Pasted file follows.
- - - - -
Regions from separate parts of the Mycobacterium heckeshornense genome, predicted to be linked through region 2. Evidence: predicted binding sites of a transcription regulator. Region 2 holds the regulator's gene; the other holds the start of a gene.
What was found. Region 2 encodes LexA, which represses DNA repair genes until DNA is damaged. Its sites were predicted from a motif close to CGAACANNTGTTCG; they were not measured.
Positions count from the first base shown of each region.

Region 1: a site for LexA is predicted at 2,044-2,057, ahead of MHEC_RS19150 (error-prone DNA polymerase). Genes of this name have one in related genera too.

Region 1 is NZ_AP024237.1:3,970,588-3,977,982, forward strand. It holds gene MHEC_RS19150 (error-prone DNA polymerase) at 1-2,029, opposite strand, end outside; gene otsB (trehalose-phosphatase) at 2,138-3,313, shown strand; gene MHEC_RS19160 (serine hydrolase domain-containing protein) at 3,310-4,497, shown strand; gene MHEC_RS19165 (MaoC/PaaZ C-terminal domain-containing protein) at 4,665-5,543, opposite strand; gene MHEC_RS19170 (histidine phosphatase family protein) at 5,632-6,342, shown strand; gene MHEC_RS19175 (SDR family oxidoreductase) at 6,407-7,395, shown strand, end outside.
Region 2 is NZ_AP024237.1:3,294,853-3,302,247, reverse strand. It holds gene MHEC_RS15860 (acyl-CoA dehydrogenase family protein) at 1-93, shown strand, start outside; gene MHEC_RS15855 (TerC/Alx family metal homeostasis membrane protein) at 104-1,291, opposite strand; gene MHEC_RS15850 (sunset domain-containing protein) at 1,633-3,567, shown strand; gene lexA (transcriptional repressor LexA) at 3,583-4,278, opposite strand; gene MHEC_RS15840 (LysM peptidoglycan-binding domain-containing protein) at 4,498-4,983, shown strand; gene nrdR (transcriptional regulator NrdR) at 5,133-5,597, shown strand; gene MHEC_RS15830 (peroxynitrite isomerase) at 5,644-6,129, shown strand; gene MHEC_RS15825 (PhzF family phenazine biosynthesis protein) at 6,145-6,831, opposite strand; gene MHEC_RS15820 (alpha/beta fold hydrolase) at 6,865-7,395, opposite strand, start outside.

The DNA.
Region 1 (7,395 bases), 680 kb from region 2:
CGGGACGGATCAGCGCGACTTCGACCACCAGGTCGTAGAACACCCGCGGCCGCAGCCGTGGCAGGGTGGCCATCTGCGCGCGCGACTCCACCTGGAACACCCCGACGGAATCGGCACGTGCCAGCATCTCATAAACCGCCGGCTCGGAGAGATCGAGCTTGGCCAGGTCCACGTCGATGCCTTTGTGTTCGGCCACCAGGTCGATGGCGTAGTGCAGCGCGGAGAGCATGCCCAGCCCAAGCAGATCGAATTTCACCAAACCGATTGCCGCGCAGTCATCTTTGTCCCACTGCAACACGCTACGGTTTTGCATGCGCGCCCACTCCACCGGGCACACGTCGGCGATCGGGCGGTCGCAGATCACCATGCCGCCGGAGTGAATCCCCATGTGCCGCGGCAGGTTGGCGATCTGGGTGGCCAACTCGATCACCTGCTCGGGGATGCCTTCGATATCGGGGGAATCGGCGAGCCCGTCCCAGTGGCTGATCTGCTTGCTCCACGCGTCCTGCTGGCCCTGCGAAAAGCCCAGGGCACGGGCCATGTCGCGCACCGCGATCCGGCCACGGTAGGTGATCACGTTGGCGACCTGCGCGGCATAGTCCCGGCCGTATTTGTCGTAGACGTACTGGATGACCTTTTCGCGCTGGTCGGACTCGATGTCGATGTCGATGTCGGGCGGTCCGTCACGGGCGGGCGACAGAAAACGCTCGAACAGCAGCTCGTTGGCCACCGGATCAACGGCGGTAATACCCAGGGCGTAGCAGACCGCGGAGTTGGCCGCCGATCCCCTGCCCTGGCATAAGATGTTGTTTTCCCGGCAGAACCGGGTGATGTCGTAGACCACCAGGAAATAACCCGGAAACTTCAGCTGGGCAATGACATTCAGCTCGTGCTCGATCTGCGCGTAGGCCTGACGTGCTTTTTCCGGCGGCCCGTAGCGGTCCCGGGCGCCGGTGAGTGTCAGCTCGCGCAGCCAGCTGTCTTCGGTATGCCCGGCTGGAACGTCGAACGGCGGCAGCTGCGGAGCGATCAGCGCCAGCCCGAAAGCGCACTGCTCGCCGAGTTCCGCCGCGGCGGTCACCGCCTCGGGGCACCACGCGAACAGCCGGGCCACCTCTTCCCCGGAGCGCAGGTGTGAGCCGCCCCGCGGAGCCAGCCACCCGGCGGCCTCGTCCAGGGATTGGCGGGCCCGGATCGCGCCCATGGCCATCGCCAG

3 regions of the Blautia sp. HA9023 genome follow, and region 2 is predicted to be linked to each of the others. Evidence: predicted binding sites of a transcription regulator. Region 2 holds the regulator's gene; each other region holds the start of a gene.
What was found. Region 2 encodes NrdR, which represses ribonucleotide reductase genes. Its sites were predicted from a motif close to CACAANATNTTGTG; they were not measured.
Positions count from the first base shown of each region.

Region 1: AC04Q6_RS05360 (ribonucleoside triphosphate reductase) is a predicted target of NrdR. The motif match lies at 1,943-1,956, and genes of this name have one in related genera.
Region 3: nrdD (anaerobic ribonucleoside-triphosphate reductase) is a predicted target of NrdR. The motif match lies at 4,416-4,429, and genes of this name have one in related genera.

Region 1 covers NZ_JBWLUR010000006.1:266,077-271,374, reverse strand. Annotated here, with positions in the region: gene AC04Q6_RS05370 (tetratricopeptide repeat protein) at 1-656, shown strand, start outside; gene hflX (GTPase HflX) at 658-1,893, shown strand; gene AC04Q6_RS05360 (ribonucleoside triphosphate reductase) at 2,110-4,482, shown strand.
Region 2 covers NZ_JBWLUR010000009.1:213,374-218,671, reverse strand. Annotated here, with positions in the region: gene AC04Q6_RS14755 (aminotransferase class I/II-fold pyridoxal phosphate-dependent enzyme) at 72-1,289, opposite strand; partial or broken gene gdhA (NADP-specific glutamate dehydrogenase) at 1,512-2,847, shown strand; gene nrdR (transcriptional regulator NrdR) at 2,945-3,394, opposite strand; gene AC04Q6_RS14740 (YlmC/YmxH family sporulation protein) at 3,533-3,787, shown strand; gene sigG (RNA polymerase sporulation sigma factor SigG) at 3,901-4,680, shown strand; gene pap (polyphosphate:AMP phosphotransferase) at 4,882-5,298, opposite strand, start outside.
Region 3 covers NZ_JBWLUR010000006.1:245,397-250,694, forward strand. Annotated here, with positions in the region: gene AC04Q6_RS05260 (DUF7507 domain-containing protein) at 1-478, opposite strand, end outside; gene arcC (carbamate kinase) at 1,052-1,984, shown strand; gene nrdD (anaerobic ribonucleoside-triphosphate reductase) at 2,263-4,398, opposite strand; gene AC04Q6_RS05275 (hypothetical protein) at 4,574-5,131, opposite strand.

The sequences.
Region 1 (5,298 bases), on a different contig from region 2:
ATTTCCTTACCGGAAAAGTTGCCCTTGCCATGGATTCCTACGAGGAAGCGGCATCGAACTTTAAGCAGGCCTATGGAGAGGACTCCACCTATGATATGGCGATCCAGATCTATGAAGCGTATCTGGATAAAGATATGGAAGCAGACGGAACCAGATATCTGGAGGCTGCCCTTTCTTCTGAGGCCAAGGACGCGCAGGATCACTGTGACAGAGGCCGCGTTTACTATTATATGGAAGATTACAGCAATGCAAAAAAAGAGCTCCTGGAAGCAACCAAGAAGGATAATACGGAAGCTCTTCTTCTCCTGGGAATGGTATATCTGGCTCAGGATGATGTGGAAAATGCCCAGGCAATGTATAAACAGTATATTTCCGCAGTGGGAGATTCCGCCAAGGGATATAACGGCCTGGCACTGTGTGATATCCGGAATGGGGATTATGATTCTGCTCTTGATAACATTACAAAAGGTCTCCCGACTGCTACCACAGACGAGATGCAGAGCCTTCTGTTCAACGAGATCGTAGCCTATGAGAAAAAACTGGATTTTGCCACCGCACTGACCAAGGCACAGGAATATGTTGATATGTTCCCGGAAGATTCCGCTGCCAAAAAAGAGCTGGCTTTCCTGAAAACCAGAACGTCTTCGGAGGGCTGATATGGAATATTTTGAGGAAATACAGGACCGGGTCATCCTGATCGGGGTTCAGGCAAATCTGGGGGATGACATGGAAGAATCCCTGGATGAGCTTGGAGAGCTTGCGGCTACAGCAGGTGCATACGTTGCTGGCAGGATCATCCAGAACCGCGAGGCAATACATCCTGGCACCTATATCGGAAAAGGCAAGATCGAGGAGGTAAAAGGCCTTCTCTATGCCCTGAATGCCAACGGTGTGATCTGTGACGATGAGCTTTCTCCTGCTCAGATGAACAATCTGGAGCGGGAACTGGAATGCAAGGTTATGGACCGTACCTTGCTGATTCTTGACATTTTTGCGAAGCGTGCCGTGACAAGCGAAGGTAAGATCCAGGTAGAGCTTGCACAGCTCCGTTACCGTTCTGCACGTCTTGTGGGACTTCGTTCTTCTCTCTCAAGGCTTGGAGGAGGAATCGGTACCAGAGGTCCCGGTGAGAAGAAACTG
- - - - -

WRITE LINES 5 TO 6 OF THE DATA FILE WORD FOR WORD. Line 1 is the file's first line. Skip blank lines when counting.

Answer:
Region 1 is NZ_AP024237.1:3,970,588-3,977,982, forward strand. It holds gene MHEC_RS19150 (error-prone DNA polymerase) at 1-2,029, opposite strand, end outside; gene otsB (trehalose-phosphatase) at 2,138-3,313, shown strand; gene MHEC_RS19160 (serine hydrolase domain-containing protein) at 3,310-4,497, shown strand; gene MHEC_RS19165 (MaoC/PaaZ C-terminal domain-containing protein) at 4,665-5,543, opposite strand; gene MHEC_RS19170 (histidine phosphatase family protein) at 5,632-6,342, shown strand; gene MHEC_RS19175 (SDR family oxidoreductase) at 6,407-7,395, shown strand, end outside.
Region 2 is NZ_AP024237.1:3,294,853-3,302,247, reverse strand. It holds gene MHEC_RS15860 (acyl-CoA dehydrogenase family protein) at 1-93, shown strand, start outside; gene MHEC_RS15855 (TerC/Alx family metal homeostasis membrane protein) at 104-1,291, opposite strand; gene MHEC_RS15850 (sunset domain-containing protein) at 1,633-3,567, shown strand; gene lexA (transcriptional repressor LexA) at 3,583-4,278, opposite strand; gene MHEC_RS15840 (LysM peptidoglycan-binding domain-containing protein) at 4,498-4,983, shown strand; gene nrdR (transcriptional regulator NrdR) at 5,133-5,597, shown strand; gene MHEC_RS15830 (peroxynitrite isomerase) at 5,644-6,129, shown strand; gene MHEC_RS15825 (PhzF family phenazine biosynthesis protein) at 6,145-6,831, opposite strand; gene MHEC_RS15820 (alpha/beta fold hydrolase) at 6,865-7,395, opposite strand, start outside.